I once tinkered with trying to force an intransigent app to work better with KM. Here's what I tried. I got myself an HDMI copying adapter which is supposed to take an HDMI output cable and translate the video to some other output cable for input into another computer. These devices exist primarily for people who are trying to illegally copy movies, but that's not what I was doing so I didn't feel bad about getting the adapter. I figured that that way I could accurately read the screen without worrying about hardware access or the issues Peter mentions above. However I ran into a problem. The HDMI output from my Mac had HDCP copy protection. Some HDMI copiers have found keys through illicit channels that could break the CP, but I had purchased one of the legal varieties which was therefore unable to duplicate the HDMI output cable from my Mac.
This is an interesting problem. It's caused because the HDMI output on most Mac computers is HDCP protected. I guess Apple wanted to play nice and prevent bad people from using Mac computers from duplicating HDCP protected videos. But the curious irony is that not ALL Mac computers used HDCP on their HDMI ports. The older Mac laptops used HDMI without any HDCP. I was unable to find one of those older models so I was stuck.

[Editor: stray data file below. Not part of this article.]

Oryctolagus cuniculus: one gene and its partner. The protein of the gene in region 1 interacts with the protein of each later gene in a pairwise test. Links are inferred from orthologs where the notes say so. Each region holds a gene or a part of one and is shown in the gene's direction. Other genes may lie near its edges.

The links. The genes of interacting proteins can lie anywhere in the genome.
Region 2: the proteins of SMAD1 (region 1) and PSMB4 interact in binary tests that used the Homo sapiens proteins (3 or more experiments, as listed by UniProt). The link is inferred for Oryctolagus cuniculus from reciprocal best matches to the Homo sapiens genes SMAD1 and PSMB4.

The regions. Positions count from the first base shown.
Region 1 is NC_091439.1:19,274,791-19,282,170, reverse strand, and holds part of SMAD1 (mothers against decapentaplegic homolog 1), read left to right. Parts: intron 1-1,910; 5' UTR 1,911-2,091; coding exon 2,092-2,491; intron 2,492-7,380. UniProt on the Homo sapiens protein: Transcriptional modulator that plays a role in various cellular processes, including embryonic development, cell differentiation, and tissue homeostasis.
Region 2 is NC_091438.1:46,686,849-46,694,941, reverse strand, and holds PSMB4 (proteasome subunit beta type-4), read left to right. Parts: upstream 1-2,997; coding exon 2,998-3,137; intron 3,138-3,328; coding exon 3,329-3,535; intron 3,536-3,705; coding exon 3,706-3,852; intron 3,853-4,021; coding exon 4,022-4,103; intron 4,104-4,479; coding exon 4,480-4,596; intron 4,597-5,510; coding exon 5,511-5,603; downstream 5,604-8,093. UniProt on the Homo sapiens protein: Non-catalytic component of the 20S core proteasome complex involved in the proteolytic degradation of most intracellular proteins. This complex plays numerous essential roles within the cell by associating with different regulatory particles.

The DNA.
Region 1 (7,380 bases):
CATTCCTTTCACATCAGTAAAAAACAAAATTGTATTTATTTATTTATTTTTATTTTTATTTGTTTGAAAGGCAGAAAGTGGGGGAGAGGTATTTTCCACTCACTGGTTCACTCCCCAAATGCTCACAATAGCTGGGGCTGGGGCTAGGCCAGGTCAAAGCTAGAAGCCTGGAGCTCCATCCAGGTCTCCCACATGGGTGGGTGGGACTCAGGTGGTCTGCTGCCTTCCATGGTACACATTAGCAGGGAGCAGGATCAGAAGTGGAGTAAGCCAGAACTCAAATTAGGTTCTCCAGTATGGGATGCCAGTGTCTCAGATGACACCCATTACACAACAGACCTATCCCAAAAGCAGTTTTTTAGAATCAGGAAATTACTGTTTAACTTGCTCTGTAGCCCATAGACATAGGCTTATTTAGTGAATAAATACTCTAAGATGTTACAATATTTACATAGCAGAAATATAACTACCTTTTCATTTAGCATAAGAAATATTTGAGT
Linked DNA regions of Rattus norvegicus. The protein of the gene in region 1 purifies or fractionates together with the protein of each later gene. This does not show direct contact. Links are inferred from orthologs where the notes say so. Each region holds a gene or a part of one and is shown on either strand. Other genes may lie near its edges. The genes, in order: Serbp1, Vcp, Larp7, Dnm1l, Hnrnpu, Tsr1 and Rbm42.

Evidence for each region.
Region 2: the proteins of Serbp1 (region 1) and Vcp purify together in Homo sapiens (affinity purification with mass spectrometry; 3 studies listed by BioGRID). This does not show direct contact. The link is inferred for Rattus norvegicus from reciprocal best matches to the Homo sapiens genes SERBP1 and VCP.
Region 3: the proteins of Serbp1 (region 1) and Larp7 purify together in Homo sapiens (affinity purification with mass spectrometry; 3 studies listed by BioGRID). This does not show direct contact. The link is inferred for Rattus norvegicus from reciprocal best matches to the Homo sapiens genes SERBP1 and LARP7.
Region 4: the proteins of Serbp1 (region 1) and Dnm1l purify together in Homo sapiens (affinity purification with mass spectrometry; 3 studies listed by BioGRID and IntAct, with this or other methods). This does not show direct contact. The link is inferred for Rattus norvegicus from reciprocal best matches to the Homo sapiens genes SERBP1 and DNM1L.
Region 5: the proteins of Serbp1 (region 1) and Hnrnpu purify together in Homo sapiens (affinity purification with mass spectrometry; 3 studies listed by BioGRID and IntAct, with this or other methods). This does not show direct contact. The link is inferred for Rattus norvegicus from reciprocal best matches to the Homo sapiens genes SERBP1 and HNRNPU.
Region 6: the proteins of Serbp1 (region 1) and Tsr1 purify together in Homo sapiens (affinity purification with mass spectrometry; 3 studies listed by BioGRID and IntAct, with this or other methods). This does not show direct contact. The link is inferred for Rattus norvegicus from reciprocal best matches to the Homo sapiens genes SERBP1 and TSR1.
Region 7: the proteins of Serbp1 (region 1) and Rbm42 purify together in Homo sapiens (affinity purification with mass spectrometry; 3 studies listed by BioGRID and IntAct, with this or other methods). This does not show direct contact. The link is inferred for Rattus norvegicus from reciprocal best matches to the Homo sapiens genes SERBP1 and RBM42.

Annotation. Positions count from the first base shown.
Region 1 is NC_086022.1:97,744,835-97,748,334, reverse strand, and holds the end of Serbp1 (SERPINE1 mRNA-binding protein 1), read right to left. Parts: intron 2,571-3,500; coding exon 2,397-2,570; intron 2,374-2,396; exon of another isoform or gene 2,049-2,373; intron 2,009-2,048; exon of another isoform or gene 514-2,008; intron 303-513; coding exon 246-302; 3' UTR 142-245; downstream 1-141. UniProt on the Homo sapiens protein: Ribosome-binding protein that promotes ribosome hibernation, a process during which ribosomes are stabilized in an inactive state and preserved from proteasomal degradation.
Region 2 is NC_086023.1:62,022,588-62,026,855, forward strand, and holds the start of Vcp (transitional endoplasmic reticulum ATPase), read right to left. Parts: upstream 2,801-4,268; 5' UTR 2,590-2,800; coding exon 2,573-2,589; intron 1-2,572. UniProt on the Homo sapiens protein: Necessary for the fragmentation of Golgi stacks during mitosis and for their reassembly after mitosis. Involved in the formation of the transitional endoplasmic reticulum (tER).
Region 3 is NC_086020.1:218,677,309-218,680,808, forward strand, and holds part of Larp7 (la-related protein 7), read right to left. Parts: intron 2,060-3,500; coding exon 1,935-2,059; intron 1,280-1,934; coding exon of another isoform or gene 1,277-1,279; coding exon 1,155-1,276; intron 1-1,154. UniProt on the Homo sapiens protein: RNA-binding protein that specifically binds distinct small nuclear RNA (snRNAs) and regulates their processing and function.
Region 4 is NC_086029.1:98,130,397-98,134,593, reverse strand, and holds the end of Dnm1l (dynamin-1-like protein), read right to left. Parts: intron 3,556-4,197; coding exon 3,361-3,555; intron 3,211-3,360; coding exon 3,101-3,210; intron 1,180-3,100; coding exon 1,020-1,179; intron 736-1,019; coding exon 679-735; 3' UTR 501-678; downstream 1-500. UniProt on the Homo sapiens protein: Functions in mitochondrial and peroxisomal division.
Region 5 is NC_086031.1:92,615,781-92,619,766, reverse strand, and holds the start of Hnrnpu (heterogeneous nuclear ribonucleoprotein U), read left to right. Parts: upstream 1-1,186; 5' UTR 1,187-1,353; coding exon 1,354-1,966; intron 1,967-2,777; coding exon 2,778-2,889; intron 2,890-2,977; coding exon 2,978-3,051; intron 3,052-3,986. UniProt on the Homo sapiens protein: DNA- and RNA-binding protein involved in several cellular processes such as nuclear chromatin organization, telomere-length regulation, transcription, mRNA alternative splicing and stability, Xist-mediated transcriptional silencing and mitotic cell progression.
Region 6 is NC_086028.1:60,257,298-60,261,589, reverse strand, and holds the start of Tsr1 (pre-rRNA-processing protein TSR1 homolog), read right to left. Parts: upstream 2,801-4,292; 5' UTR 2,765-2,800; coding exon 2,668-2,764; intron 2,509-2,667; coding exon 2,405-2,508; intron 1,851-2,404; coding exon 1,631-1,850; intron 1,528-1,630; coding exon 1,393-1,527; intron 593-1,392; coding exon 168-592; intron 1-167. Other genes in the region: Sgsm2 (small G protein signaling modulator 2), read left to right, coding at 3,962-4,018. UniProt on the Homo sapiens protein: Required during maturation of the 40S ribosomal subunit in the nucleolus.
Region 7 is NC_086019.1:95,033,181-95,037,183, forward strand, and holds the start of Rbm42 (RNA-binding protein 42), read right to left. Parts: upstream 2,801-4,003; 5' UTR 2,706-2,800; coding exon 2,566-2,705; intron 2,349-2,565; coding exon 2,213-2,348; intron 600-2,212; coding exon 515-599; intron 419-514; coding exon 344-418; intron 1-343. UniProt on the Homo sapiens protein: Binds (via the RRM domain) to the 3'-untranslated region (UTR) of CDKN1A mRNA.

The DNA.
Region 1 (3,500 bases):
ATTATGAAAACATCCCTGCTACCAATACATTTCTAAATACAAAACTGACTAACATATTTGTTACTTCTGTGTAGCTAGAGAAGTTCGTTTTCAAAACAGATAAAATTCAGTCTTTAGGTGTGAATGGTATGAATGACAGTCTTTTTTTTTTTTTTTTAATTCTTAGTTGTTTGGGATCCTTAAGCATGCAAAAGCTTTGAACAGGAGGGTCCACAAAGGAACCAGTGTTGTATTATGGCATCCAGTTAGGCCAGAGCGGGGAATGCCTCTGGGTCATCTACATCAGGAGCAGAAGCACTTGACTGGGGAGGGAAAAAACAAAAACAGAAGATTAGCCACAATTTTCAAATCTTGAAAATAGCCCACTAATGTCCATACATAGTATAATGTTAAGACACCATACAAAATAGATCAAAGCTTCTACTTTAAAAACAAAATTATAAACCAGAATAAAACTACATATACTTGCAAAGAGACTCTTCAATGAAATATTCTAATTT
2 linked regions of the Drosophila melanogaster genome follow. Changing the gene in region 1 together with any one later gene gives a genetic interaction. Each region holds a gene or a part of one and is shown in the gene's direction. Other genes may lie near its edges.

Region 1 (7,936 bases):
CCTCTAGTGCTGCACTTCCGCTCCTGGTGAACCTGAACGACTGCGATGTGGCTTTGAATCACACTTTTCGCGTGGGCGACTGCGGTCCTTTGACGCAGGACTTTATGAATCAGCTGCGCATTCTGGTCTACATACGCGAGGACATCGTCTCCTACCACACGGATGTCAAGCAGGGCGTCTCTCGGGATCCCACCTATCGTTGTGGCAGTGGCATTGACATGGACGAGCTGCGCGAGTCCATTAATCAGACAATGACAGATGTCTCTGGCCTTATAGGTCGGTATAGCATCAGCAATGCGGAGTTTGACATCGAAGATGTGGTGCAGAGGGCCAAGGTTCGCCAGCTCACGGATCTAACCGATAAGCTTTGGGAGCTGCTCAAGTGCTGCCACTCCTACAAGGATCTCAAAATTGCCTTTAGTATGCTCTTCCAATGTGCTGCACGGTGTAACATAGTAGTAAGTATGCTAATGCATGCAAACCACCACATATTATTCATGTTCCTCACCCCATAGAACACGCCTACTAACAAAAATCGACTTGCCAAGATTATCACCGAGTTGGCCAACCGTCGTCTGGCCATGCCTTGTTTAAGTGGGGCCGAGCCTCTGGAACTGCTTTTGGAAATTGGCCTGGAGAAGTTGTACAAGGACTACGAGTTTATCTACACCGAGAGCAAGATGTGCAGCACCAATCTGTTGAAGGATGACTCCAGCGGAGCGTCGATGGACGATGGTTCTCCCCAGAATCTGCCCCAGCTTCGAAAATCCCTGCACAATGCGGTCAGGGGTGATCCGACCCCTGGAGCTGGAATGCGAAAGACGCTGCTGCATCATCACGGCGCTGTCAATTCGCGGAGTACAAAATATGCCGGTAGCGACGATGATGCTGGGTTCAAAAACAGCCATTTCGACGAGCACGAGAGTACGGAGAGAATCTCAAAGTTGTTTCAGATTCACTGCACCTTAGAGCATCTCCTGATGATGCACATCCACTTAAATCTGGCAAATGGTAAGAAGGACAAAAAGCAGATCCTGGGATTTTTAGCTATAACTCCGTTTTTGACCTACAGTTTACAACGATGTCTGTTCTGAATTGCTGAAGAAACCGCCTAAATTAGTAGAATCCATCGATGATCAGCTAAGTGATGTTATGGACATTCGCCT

The dumb thing is that the HDCP protocol supports blocking only a PORTION of the HDMI signal. But Apple didn't have the brains or wisdom to implement that. Instead of just blocking video playback in macOS, Apple decided it was best to block the entire screen. Which was totally unnecessary. Apple could have just encoded the video output and achieved the intended result without stopping people who weren't breaking any copyright laws.
If you are REALLY DESPARATE you can track down one of those old Mac laptops before HDCP was implemented on them. Then you can read any screen in macOS with KM with perfect fidelity.